Monday, October 11, 2010


Courtesy of
I saw the lightning from the studio window and I didn't want to get caught in the rain without my half-beaten umbrella, destroyed by one or another of the thunderstorms of this summer. I wasn't sure of the direction the storm was moving, all the while the chinny moon was in and out of our smokey warm front sky.

The yellow square indicates hail, the arrows direction, the notches in the arrows time till your neighborhood.
I made it home by 7:45 pm and only some low cracks and a few flashes, a drop on the sill, maybe two. The radar above tells a different story. Or not, this could be petering out. The storm V0 briefly had a tornadic signature over NJ, which I could see on the radial velocity radar image. Whenever I see a particularly intense thunderstorm, one with purple coloration and strong "shape" I check that radial velocity for the signature -something I did quite a few times this year.

The yellow diamond indicates a mesocyclone, which is simply a rotating storm which could lead to tornadic activity.

When I was a child I was horribly afraid of thunderstorms. So was my mother, and I think this is where I learned to fear. During really bad storms, which there always seemed to be, we would hunker down in the basement -a space somewhat capable of diminishing the experience of the storm. But, there were too many times that we kids were on our own, during storms, largely in summertime, in the afternoon, long before my parents would return from work. Those storms seemed so dangerous -as if the sky was after us, like a monster or hungry tiger ready to strike children.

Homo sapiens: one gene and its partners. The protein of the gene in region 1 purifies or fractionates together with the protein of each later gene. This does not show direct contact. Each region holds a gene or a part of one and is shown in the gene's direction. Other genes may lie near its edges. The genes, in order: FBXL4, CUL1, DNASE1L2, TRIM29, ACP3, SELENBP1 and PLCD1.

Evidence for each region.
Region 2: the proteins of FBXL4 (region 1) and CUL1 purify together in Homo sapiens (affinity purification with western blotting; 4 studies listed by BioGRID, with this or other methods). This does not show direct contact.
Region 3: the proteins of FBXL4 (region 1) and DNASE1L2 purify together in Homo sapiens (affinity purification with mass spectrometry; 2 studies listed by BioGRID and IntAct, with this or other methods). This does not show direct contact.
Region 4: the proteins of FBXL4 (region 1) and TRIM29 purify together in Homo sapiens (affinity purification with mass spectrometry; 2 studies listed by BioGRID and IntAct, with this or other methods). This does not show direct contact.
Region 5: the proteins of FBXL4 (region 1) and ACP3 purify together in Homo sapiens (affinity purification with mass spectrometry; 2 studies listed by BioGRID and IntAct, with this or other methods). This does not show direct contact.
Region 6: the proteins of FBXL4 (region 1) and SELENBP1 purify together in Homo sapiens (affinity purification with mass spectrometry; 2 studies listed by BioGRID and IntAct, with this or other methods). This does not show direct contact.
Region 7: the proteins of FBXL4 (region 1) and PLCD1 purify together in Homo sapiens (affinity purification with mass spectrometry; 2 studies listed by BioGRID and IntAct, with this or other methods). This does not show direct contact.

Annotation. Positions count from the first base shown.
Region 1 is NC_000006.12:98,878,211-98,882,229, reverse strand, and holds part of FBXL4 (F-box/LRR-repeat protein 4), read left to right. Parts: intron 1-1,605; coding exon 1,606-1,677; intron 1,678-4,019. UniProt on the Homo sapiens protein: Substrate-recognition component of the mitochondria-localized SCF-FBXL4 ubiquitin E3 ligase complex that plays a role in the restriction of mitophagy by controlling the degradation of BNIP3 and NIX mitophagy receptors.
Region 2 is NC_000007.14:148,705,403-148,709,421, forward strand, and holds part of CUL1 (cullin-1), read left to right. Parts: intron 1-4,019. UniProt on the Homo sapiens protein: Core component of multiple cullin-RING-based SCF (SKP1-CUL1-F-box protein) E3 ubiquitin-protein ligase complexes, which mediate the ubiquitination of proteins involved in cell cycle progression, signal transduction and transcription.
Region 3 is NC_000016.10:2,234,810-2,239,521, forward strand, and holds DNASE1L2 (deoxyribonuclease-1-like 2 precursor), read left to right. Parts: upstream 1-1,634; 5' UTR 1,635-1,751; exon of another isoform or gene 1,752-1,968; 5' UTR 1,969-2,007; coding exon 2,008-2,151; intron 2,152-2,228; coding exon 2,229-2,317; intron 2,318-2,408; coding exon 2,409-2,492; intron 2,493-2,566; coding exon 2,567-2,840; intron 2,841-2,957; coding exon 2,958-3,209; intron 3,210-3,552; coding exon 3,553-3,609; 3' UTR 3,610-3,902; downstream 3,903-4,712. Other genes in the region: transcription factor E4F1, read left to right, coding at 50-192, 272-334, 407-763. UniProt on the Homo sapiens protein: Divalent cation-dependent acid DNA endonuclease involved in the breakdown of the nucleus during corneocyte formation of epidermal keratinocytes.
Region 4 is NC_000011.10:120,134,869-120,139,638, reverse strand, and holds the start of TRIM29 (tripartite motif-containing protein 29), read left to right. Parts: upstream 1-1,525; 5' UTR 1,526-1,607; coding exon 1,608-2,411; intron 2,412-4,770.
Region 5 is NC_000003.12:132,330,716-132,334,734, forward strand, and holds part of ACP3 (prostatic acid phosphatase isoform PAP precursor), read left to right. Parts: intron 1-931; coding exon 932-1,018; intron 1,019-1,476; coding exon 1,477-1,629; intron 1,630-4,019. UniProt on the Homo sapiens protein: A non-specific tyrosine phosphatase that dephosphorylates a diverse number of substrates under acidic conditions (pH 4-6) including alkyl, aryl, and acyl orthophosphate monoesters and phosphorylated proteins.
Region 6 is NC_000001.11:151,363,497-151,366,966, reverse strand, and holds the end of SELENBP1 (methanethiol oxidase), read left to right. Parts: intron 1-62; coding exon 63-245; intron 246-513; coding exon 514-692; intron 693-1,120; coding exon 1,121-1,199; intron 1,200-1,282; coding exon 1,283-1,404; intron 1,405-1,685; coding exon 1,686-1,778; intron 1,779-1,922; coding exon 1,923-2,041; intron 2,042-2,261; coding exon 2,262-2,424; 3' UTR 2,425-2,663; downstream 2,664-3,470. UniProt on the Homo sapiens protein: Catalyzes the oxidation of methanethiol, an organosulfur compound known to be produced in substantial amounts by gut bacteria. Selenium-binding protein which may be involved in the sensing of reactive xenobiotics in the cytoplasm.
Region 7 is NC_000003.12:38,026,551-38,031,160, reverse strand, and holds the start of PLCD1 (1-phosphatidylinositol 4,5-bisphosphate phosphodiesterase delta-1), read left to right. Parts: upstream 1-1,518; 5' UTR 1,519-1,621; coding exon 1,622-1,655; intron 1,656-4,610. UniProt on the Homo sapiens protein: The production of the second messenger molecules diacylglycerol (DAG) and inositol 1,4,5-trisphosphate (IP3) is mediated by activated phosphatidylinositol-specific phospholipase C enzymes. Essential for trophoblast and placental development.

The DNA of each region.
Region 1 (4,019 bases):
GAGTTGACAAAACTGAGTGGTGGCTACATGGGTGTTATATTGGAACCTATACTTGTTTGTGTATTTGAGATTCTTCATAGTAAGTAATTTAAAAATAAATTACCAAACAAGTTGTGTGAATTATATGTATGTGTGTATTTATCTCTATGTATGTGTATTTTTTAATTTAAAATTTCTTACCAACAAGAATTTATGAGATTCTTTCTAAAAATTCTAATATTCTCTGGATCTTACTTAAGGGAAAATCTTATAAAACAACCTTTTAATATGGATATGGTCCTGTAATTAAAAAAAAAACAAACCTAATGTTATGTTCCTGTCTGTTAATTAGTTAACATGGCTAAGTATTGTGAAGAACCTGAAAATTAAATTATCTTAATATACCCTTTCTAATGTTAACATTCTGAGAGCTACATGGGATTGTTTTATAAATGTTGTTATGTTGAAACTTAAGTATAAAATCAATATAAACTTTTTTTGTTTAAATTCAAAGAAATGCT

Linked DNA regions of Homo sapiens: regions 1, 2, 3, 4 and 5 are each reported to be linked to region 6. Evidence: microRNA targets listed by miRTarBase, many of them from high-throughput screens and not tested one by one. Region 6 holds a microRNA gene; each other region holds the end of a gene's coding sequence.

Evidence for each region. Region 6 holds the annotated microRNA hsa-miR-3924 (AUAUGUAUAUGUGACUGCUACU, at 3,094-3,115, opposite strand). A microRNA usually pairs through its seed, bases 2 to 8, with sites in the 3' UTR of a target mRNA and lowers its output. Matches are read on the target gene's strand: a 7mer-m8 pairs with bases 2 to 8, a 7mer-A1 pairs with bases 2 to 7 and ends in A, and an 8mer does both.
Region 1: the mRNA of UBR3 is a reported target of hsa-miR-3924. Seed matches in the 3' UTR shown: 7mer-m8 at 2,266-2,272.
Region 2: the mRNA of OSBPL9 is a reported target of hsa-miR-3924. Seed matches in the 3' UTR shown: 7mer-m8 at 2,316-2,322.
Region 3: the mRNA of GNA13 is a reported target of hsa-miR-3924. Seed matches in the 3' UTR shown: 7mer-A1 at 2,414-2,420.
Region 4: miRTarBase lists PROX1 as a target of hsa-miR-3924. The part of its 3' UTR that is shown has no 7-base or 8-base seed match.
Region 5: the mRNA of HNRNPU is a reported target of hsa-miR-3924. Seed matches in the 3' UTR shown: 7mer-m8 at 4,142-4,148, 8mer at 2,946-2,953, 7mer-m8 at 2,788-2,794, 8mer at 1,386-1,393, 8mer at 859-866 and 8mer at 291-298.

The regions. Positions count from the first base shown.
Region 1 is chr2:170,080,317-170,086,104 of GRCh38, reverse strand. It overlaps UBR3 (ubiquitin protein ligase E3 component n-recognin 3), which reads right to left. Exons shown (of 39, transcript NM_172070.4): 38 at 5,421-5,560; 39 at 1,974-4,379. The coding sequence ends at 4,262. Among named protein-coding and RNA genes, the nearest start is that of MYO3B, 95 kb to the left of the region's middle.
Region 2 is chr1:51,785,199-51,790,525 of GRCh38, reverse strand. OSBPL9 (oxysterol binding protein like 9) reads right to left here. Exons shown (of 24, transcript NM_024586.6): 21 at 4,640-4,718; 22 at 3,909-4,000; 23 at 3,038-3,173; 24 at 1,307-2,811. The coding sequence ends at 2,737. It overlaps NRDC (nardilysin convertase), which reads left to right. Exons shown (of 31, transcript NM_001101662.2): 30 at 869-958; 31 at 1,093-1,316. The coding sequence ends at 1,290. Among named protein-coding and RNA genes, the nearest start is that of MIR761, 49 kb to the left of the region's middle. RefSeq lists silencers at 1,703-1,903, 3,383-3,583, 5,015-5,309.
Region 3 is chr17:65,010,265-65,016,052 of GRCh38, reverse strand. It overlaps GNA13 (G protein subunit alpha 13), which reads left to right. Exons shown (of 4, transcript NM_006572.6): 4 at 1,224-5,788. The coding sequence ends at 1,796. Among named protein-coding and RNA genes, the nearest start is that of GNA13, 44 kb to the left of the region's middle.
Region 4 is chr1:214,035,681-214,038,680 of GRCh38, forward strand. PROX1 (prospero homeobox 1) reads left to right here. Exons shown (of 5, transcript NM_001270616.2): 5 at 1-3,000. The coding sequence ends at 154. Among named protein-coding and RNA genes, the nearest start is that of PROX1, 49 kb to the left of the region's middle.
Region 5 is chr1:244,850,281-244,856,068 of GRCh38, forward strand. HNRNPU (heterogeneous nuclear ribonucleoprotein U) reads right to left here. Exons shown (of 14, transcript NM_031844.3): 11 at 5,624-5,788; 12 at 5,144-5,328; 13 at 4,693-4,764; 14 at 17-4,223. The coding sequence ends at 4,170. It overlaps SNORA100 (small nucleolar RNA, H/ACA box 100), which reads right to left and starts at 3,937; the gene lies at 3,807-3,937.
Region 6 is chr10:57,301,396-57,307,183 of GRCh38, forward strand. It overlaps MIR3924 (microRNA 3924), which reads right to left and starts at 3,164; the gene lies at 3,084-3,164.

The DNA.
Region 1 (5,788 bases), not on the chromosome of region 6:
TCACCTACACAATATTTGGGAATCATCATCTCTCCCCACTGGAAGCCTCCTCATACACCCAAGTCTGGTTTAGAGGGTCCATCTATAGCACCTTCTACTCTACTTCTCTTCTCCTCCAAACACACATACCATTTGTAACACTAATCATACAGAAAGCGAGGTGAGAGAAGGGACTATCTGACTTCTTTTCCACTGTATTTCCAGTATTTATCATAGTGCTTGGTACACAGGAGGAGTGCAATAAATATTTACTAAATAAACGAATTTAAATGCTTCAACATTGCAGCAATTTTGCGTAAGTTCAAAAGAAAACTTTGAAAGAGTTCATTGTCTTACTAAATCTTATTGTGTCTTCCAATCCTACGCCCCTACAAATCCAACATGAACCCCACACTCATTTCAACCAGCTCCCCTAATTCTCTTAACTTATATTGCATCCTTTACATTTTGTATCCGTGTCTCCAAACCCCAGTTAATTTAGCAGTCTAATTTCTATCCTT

I couldn't handle the loud, instant cracks of thunder -the sharp ones, the ones that feel like someone is shattering steel sheets over your head. I would plug my ears with my fingers to the point of ache. One time I was caught out on the open water in a skiff with my father. While we could see that a storm was brewing, he waited until the last minute to bring us in. I put my head between my legs so that I wasn't the highest point as lightning crashed around us, wind whipped waves driving the boat into the air. Another time, on the beach, a green sky storm seemed to stir up out of nowhere. Rushed from the water to the parking lot, lightning bolts crashing down yards away, but locked out of the car and waiting for my mother and aunt to make it with the keys.

It probably wasn't until my time in New Mexico that I truly began to get comfortable with thunderstorms. In my first few months there I lived out of my Ford pickup. It being monsoon season, afternoon, evening and night time thunderstorms were the norm. That first month was hellish as I tried to sleep in the pickup during night time storms, rain so heavy I thought I would get washed away in a flash flood.